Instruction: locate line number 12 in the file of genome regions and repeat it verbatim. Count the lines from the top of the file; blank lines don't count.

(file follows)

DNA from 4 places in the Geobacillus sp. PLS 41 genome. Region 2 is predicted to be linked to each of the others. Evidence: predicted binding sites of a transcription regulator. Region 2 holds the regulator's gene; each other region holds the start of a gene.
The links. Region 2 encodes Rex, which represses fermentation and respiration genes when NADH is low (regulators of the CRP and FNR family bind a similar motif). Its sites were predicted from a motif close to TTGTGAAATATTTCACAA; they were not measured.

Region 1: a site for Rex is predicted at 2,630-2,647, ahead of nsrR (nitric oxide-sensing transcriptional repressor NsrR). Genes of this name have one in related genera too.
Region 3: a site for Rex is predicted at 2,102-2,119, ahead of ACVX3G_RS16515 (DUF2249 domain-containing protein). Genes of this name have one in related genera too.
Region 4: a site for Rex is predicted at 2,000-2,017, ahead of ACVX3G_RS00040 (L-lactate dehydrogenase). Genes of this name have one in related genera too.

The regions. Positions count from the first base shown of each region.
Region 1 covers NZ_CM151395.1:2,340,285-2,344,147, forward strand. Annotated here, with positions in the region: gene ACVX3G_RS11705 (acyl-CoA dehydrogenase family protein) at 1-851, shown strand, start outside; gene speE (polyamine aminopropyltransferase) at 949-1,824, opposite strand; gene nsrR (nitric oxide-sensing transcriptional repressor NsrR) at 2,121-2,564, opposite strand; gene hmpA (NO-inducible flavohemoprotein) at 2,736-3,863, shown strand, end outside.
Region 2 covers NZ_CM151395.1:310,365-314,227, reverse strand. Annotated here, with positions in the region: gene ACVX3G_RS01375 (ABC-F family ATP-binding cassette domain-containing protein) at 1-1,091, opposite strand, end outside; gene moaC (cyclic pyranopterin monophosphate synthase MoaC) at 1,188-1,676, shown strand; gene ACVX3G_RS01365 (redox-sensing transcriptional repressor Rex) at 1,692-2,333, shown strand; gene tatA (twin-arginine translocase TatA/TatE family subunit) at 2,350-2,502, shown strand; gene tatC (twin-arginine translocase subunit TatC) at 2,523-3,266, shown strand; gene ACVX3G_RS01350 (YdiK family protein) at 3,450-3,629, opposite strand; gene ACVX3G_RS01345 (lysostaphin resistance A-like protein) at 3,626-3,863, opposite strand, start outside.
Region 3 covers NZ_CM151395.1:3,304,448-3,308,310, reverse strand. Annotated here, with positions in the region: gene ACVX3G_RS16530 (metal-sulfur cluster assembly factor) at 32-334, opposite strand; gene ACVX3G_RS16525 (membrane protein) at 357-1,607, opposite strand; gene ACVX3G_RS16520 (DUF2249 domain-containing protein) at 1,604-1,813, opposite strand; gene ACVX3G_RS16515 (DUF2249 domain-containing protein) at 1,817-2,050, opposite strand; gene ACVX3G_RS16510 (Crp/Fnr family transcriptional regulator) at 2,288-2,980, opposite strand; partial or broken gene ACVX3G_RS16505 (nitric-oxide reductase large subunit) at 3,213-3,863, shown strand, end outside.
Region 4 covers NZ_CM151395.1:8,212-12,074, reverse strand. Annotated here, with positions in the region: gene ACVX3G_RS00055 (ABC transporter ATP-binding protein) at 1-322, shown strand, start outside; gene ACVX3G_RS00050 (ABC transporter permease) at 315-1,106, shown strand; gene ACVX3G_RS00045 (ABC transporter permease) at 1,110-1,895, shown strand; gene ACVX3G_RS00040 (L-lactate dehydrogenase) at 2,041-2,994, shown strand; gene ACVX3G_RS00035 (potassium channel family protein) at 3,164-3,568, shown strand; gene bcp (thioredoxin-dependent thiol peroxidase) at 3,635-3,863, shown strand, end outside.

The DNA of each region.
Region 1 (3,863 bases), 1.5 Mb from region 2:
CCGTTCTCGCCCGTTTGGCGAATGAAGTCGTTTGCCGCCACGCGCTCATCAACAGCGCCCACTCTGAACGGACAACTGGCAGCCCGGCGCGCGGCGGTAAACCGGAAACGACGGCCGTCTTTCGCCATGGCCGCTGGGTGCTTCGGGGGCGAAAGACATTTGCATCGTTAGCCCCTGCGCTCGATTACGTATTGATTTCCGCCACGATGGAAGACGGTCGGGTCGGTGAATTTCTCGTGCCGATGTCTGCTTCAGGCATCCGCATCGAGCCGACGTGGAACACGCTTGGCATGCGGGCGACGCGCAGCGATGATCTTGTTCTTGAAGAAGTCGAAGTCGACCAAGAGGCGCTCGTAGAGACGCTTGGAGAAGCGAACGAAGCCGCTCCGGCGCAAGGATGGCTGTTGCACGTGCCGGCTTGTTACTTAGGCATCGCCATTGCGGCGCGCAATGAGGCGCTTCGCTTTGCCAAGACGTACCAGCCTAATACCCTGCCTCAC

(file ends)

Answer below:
Region 1 (3,863 bases), 1.5 Mb from region 2: